Global Governance Institute


Discriminatory Clubs: The Geopolitics of International Organisations

07 March 2023, 6:15 pm–7:30 pm

A white lady with long brown hair smiles into the camera. She is wearing a black and white check blazer and a small pair of pearl stud earrings

Professor Christina Davis talks about her new book 'Discriminatory Clubs', and argues that international organisations often act like social clubs.

This event is free.

Event Information

Open to







Tom Pegram


Lecture Theatre G22
North-West Wing
Gower Street
United Kingdom


Discriminatory Clubs shows how international organizstions are like social clubs, ones in which institutional rules and informal practices enable states to favour friends while excluding rivals.

New data on membership provisions for over three hundred organisations shows the prevalence of club-style selection. Analysis of membership patterns demonstrates the significance of geopolitical alignment for when states apply, whether they are accepted, and the price of entry. From the WTO and OECD to regional organisations, alliance ties and similar foreign policy positions form the basis of co-operation. With case studies ranging from nineteenth-century Japan to contemporary Palestine and Taiwan, Discriminatory Clubssheds light on the discriminatory logic at the heart of multilateralism.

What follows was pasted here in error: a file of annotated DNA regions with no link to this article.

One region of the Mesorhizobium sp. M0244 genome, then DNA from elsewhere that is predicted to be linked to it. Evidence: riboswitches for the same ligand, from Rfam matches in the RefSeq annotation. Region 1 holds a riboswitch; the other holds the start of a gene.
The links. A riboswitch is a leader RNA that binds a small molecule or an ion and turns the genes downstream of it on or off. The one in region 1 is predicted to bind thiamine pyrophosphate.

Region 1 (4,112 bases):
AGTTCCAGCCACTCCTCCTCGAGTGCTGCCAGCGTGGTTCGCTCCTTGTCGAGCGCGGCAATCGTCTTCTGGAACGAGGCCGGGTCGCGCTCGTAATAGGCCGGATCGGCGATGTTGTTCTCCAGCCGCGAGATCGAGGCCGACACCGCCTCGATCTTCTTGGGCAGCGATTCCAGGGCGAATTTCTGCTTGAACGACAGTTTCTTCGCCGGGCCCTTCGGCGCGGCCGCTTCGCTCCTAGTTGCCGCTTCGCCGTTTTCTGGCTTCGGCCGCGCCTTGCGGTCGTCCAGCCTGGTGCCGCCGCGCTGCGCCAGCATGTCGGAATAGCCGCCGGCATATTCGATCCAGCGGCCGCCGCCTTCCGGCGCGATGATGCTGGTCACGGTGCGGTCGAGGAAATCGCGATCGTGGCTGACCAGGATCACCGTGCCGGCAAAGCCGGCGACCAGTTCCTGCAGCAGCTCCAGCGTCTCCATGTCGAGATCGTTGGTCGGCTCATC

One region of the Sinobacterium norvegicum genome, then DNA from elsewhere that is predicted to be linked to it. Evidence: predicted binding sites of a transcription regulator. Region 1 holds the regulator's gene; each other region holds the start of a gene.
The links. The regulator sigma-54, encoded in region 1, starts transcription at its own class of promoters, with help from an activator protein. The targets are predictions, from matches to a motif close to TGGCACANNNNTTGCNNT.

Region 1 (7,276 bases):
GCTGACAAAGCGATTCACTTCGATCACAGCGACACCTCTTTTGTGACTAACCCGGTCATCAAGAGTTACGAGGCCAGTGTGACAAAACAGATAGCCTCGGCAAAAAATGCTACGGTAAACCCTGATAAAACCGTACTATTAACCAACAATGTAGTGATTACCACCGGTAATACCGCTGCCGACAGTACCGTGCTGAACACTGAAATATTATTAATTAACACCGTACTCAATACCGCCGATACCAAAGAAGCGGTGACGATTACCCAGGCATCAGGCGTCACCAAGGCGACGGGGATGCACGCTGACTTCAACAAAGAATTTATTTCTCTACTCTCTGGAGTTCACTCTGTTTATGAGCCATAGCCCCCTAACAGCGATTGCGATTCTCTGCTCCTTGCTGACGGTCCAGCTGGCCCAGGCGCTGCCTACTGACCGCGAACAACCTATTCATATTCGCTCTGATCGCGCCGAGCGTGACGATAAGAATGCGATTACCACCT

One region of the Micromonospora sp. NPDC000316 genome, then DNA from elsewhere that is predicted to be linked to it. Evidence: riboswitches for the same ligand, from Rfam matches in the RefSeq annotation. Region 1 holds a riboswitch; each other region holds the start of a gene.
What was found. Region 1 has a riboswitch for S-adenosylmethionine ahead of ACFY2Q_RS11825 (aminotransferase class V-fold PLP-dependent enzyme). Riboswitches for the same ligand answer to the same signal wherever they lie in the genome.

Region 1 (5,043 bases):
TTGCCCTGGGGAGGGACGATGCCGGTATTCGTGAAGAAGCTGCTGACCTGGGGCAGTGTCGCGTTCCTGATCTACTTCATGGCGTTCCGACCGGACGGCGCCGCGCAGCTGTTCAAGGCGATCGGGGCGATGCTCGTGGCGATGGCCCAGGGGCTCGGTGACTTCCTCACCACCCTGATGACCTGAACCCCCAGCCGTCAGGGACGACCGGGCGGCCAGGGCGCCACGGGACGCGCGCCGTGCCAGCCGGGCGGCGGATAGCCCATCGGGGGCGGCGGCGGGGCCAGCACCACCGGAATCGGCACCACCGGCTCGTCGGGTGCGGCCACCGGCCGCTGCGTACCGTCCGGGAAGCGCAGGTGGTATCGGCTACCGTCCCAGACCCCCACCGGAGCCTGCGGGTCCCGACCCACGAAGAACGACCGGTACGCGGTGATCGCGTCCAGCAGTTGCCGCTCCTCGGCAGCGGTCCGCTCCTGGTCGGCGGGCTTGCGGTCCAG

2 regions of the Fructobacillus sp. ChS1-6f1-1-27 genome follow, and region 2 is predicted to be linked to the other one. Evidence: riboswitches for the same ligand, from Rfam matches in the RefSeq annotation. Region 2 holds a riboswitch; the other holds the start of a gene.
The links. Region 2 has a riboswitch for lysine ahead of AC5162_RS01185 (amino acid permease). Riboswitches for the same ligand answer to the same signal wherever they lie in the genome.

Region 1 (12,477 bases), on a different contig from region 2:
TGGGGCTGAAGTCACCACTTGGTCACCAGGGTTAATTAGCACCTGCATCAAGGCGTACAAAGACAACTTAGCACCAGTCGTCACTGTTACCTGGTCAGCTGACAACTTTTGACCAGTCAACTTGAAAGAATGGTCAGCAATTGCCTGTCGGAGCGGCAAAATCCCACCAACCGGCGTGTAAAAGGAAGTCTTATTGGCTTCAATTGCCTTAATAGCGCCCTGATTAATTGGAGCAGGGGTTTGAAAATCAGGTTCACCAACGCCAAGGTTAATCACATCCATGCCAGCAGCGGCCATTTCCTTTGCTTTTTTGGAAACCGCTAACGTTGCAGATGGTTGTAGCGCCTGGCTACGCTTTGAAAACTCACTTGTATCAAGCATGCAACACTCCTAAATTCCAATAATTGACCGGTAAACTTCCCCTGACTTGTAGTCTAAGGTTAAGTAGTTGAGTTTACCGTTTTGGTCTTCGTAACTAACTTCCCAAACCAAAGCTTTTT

About the Speaker

Professor Christina Davis

at Harvard University

Professor Christina Davis is the Edwin O. Reischauer Professor of Japanese Politics in the Department of Government and Director of the Program on U.S.-Japan Relations at Harvard University. She is the Susan S. and Kenneth L. Wallach Professor at the Radcliffe Institute for Advanced Study. Her research interests include the politics and foreign policy of Japan, East Asia, and the European Union as well as the study of international organisations and trade policy. Her research has been published in leading political science journals. She is the author of Food Fights Over Free Trade: How International Institutions Promote Agricultural Trade Liberalization (Princeton University Press 2003), and Why Adjudicate? Enforcing Trade Rules in the WTO (Princeton University Press 2012, winner of the international law best book award of the International Studies Association, Ohira Memorial Prize, and co-winner of Chadwick Alger Prize). Her most recent book, Discriminatory Clubs: The Geopolitics of International Organizations, is forthcoming with Princeton University Press. She has several ongoing research projects on the evolving trade order. She graduated from Harvard College in 1993, received her PhD in government from Harvard in 2001, and returned to Harvard after 16 years as a professor at Princeton University.